HELENA, Mont. — The US Court of Appeals for the Ninth Circuit reinstated Montana’s campaign donation limits, telling the federal judge who struck down the limits that the panel needs to see his full reasoning so it can review the case.
The court intervened late Tuesday less than a week after the judge’s decision opened the door to unlimited money in state elections — during the height of election season. In response, US District Judge Charles Lovell issued a 38-page conclusion Wednesday that reinforced his earlier decision finding that the state’s limits are too low to allow effective campaigning. He suggested the state Legislature would have a ‘‘clean canvas’’ to perhaps establish higher limits that could meet constitutional muster.
The Ninth Circuit did not immediately respond, leaving the state limits in place for the time being, with Election Day less than a month away.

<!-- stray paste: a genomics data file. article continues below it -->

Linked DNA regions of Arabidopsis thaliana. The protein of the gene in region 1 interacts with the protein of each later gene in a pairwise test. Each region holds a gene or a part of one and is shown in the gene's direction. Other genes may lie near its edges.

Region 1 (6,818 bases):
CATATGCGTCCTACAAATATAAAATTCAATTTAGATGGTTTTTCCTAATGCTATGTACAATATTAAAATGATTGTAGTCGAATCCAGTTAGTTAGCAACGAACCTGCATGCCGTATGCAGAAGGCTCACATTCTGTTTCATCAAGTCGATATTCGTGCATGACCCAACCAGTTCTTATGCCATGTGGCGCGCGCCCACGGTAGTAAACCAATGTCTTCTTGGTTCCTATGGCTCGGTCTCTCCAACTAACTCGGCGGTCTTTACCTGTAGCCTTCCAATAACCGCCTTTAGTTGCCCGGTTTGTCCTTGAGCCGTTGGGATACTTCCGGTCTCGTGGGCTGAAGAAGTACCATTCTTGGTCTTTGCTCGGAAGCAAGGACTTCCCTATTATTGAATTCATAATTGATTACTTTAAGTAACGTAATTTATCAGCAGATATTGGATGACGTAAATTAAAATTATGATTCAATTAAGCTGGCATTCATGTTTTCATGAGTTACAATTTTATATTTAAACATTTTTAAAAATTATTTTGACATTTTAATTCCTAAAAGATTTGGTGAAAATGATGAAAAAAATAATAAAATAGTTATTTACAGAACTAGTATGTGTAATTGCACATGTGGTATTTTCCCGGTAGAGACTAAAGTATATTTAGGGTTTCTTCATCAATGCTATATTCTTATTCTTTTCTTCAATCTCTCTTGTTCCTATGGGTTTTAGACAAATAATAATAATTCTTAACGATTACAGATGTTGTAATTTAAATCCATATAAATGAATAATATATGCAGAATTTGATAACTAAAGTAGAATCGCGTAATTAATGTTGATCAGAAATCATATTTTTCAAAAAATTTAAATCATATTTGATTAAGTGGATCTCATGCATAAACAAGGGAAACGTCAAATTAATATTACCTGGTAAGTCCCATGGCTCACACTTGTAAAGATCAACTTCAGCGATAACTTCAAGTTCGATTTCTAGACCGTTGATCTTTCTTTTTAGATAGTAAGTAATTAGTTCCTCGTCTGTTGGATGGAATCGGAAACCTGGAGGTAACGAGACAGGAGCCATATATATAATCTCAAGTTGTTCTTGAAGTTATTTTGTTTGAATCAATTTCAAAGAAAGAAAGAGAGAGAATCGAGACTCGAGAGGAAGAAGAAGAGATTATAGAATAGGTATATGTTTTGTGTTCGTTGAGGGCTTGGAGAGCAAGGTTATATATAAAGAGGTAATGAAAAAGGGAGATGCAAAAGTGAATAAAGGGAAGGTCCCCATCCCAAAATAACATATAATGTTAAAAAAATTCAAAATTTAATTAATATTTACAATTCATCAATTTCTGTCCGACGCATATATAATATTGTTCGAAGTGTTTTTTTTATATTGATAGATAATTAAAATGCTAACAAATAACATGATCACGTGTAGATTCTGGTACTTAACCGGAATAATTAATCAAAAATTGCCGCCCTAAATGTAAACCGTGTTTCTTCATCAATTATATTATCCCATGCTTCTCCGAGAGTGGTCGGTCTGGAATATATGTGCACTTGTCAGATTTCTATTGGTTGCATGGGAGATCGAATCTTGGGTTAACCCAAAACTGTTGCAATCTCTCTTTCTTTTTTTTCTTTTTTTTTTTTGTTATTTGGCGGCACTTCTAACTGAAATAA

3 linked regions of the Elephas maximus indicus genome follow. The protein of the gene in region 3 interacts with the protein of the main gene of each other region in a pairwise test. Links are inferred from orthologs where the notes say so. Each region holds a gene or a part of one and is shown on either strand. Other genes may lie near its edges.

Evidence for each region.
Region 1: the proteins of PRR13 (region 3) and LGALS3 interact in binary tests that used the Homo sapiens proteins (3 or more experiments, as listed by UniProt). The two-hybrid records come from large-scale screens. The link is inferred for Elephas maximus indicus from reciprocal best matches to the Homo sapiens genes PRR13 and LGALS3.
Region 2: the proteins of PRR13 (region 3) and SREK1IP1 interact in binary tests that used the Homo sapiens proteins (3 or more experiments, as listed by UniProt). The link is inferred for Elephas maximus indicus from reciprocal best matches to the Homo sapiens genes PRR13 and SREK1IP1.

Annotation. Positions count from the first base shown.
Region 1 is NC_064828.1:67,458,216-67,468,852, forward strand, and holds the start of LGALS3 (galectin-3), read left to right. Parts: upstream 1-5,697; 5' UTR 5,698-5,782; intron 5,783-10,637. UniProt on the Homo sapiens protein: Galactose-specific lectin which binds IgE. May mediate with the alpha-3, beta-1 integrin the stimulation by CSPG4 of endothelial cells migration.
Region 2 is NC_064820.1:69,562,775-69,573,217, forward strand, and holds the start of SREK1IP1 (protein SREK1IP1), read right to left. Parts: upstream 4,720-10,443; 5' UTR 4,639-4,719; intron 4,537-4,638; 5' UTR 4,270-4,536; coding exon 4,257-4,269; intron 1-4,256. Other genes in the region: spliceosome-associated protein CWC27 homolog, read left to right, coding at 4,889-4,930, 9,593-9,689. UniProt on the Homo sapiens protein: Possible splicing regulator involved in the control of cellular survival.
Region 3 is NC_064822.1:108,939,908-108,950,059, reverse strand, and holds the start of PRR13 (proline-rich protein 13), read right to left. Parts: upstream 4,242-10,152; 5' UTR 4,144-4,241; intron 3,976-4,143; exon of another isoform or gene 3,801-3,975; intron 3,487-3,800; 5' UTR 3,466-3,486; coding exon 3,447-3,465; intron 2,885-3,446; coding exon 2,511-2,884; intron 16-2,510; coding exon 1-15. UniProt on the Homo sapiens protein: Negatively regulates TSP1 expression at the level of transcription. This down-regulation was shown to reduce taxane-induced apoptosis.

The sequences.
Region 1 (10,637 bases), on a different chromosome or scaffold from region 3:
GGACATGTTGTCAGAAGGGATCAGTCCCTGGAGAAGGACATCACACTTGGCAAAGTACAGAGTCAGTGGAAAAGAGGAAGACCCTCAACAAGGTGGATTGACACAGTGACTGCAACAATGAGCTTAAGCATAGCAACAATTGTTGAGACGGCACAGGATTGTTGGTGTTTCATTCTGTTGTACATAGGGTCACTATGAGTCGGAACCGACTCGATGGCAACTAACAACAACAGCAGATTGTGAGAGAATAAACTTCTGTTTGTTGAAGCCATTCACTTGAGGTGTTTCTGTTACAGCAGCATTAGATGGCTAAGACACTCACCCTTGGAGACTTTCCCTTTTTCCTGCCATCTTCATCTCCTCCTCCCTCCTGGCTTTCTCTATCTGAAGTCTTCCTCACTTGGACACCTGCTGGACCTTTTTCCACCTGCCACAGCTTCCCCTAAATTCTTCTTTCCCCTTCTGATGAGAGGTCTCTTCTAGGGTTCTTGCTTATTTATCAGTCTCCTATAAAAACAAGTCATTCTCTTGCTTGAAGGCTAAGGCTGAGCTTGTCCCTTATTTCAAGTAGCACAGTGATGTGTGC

Montana limits range from $630 for an individual contributing to a governor’s race to $160 for a state House candidate. The amounts are adjusted each election cycle to account for inflation. The law also limited aggregate donations from political parties.
Conservative groups emboldened by the 2010 US Supreme Court’s Citizens United decision have made Montana the center of the fight over many campaign finance restrictions. The groups have persuaded a federal judge to strike down several laws as unconstitutional, including the cap on contributions given to candidates by individuals and political parties.